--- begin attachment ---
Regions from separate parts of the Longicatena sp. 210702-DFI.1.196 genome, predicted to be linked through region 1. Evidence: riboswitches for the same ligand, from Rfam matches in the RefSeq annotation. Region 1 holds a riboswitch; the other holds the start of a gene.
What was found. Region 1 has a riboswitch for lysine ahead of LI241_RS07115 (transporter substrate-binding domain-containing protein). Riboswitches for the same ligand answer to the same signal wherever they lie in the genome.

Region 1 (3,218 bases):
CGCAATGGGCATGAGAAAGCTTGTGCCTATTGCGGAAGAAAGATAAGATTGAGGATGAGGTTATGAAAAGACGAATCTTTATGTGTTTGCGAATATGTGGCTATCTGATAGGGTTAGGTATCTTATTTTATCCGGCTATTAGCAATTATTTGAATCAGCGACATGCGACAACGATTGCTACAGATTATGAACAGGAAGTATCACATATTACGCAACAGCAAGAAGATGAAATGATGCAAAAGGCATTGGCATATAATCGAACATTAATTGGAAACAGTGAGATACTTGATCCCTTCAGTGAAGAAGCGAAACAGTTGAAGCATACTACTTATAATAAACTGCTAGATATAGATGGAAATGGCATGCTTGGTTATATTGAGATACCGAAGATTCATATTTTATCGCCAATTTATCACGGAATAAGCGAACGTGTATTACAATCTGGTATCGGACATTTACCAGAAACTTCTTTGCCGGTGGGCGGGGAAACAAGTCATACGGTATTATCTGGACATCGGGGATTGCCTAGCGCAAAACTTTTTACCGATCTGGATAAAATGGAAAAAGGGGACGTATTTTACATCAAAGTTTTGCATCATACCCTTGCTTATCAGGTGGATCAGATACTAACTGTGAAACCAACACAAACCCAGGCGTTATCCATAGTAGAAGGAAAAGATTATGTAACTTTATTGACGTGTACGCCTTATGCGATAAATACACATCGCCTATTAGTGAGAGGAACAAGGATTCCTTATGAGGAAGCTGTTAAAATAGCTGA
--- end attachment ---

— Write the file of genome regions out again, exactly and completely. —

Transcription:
Regions from separate parts of the Longicatena sp. 210702-DFI.1.196 genome, predicted to be linked through region 1. Evidence: riboswitches for the same ligand, from Rfam matches in the RefSeq annotation. Region 1 holds a riboswitch; the other holds the start of a gene.
What was found. Region 1 has a riboswitch for lysine ahead of LI241_RS07115 (transporter substrate-binding domain-containing protein). Riboswitches for the same ligand answer to the same signal wherever they lie in the genome.

Region 1 (3,218 bases):
CGCAATGGGCATGAGAAAGCTTGTGCCTATTGCGGAAGAAAGATAAGATTGAGGATGAGGTTATGAAAAGACGAATCTTTATGTGTTTGCGAATATGTGGCTATCTGATAGGGTTAGGTATCTTATTTTATCCGGCTATTAGCAATTATTTGAATCAGCGACATGCGACAACGATTGCTACAGATTATGAACAGGAAGTATCACATATTACGCAACAGCAAGAAGATGAAATGATGCAAAAGGCATTGGCATATAATCGAACATTAATTGGAAACAGTGAGATACTTGATCCCTTCAGTGAAGAAGCGAAACAGTTGAAGCATACTACTTATAATAAACTGCTAGATATAGATGGAAATGGCATGCTTGGTTATATTGAGATACCGAAGATTCATATTTTATCGCCAATTTATCACGGAATAAGCGAACGTGTATTACAATCTGGTATCGGACATTTACCAGAAACTTCTTTGCCGGTGGGCGGGGAAACAAGTCATACGGTATTATCTGGACATCGGGGATTGCCTAGCGCAAAACTTTTTACCGATCTGGATAAAATGGAAAAAGGGGACGTATTTTACATCAAAGTTTTGCATCATACCCTTGCTTATCAGGTGGATCAGATACTAACTGTGAAACCAACACAAACCCAGGCGTTATCCATAGTAGAAGGAAAAGATTATGTAACTTTATTGACGTGTACGCCTTATGCGATAAATACACATCGCCTATTAGTGAGAGGAACAAGGATTCCTTATGAGGAAGCTGTTAAAATAGCTGA